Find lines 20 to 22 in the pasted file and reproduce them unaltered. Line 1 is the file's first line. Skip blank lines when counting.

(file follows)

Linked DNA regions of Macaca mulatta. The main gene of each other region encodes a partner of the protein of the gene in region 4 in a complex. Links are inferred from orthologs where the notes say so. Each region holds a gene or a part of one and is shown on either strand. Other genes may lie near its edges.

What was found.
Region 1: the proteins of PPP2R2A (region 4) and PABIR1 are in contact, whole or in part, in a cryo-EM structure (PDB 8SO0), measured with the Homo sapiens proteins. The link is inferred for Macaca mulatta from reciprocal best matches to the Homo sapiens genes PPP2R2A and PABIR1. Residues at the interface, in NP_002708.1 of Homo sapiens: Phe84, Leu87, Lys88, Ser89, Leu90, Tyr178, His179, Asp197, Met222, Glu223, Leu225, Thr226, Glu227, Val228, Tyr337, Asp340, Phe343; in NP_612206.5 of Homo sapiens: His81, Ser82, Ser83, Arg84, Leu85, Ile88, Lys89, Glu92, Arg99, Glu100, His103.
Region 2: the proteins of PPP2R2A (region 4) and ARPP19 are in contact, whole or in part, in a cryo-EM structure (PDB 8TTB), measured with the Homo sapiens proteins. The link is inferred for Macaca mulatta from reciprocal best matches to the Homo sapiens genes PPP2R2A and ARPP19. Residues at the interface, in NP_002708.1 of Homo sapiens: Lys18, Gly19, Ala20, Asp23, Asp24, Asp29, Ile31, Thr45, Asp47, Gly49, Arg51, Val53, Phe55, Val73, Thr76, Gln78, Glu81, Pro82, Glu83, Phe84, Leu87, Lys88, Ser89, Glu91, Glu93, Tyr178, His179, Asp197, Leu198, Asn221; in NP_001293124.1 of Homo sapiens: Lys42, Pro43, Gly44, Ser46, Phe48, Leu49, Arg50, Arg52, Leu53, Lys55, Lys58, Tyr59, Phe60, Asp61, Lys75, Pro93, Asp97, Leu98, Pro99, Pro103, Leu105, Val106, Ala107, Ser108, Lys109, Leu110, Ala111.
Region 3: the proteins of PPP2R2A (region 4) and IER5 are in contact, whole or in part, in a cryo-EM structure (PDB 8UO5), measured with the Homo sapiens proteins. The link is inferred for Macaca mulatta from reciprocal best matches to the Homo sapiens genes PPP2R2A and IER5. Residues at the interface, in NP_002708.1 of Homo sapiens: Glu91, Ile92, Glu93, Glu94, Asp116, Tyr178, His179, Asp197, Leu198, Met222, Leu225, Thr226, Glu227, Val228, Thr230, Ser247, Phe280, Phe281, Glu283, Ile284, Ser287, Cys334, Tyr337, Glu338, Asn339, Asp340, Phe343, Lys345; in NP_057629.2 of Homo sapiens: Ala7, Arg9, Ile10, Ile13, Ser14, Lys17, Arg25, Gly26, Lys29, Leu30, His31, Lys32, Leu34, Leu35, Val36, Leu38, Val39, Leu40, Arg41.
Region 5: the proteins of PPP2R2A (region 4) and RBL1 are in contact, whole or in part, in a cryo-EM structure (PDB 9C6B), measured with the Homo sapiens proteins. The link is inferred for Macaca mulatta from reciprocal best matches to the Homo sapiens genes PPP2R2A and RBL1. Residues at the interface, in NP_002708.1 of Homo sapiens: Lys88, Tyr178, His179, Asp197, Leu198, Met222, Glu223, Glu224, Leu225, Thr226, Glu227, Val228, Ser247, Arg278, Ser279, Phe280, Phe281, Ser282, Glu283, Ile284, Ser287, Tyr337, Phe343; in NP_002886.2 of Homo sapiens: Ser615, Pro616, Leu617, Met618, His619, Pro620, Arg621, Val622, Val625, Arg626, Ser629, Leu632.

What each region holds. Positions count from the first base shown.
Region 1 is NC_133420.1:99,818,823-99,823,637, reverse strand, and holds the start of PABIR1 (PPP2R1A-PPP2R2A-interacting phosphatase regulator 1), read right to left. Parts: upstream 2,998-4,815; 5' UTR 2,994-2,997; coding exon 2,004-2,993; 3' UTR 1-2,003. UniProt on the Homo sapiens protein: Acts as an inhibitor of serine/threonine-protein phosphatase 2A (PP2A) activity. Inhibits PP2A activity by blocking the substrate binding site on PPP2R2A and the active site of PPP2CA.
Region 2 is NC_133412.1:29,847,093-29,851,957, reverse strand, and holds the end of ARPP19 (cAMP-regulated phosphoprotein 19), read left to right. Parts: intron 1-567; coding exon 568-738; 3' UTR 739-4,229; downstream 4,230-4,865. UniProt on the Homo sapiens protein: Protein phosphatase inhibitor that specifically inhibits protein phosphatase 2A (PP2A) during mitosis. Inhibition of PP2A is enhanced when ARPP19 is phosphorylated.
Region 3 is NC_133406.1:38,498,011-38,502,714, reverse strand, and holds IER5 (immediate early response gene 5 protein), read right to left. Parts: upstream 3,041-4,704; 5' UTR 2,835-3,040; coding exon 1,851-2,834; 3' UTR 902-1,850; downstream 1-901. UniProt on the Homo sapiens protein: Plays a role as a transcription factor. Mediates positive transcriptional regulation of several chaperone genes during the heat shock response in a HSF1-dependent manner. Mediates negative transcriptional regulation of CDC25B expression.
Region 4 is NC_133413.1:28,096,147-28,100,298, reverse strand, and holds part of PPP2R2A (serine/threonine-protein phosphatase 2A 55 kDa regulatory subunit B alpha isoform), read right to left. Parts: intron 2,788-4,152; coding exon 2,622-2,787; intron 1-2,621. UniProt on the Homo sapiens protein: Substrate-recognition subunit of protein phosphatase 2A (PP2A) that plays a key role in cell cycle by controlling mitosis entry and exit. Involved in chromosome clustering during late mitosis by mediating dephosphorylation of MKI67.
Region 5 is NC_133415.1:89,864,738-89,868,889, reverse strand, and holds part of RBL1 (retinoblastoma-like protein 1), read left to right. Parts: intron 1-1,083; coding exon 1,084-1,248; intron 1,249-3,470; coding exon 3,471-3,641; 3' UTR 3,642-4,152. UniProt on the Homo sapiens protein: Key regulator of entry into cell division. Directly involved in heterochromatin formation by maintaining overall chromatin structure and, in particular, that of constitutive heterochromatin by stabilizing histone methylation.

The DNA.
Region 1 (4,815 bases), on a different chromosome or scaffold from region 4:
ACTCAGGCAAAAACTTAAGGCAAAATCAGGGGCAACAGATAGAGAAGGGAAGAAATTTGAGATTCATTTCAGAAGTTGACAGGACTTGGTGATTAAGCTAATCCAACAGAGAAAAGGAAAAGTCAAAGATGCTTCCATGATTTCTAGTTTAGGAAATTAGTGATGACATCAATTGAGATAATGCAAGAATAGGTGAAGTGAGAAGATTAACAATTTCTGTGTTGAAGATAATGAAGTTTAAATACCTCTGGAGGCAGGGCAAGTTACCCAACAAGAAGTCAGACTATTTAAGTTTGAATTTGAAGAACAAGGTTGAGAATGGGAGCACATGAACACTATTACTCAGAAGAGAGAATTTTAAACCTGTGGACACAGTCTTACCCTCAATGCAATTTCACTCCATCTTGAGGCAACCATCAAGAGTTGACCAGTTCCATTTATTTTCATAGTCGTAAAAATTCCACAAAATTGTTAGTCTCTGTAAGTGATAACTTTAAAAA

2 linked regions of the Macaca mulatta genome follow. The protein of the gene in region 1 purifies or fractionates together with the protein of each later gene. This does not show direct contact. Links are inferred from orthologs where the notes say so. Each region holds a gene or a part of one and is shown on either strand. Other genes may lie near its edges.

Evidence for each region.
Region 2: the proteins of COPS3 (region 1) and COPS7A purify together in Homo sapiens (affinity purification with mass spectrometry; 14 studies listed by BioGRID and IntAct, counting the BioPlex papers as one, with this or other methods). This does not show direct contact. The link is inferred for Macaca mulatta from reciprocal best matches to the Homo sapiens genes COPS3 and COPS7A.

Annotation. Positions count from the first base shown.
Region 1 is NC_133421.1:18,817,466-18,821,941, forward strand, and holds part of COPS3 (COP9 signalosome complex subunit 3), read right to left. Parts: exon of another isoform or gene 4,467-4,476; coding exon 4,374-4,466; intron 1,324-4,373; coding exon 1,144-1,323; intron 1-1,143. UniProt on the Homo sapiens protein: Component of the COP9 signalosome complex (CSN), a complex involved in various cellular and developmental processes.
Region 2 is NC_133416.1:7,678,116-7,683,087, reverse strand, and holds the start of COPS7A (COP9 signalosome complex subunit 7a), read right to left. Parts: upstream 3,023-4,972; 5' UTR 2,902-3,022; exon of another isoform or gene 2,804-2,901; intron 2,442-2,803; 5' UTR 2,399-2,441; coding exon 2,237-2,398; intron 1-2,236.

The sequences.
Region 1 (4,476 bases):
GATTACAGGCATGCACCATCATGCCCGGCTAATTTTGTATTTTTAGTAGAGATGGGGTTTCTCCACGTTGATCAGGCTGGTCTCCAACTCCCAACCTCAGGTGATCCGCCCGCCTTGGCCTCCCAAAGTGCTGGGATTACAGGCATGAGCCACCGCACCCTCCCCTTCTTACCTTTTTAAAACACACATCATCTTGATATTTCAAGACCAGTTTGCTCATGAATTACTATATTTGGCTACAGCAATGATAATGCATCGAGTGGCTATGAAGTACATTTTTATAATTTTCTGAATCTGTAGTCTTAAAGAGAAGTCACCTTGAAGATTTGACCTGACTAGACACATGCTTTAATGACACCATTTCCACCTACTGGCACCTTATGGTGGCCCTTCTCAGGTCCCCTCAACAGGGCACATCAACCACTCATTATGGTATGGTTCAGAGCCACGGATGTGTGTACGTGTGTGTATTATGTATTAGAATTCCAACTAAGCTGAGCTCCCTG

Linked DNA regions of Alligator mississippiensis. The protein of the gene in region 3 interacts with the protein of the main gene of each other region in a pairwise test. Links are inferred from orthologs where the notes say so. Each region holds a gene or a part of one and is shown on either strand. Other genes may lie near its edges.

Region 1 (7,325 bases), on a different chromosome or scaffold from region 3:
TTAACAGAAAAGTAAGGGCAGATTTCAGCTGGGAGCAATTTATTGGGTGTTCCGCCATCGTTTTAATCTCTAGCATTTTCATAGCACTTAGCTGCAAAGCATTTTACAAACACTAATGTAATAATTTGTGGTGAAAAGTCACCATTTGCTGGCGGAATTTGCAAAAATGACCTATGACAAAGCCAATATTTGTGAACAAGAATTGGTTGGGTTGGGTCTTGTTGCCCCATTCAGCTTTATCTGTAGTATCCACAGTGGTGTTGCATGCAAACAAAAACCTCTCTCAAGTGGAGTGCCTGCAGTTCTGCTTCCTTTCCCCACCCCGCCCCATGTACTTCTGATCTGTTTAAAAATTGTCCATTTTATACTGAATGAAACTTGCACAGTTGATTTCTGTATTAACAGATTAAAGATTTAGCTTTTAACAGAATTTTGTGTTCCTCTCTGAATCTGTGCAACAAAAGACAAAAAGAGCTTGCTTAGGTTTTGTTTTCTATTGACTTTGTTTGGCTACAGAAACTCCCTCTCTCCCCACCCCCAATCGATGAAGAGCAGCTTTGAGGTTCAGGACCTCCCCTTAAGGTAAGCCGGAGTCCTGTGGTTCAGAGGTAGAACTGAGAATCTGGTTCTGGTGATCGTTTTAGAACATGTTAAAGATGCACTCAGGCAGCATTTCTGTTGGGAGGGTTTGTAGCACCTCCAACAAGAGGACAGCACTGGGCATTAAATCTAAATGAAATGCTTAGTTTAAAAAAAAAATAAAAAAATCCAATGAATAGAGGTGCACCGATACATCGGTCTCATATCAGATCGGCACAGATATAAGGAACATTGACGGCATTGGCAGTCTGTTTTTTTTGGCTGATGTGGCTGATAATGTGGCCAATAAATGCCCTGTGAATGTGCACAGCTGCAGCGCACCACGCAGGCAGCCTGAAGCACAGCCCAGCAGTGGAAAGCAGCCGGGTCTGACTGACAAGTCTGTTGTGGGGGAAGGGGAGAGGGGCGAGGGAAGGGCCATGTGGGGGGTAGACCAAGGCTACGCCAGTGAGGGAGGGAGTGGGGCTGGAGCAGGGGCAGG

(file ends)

Region 1 is NC_133421.1:18,817,466-18,821,941, forward strand, and holds part of COPS3 (COP9 signalosome complex subunit 3), read right to left. Parts: exon of another isoform or gene 4,467-4,476; coding exon 4,374-4,466; intron 1,324-4,373; coding exon 1,144-1,323; intron 1-1,143. UniProt on the Homo sapiens protein: Component of the COP9 signalosome complex (CSN), a complex involved in various cellular and developmental processes.
Region 2 is NC_133416.1:7,678,116-7,683,087, reverse strand, and holds the start of COPS7A (COP9 signalosome complex subunit 7a), read right to left. Parts: upstream 3,023-4,972; 5' UTR 2,902-3,022; exon of another isoform or gene 2,804-2,901; intron 2,442-2,803; 5' UTR 2,399-2,441; coding exon 2,237-2,398; intron 1-2,236.

The sequences.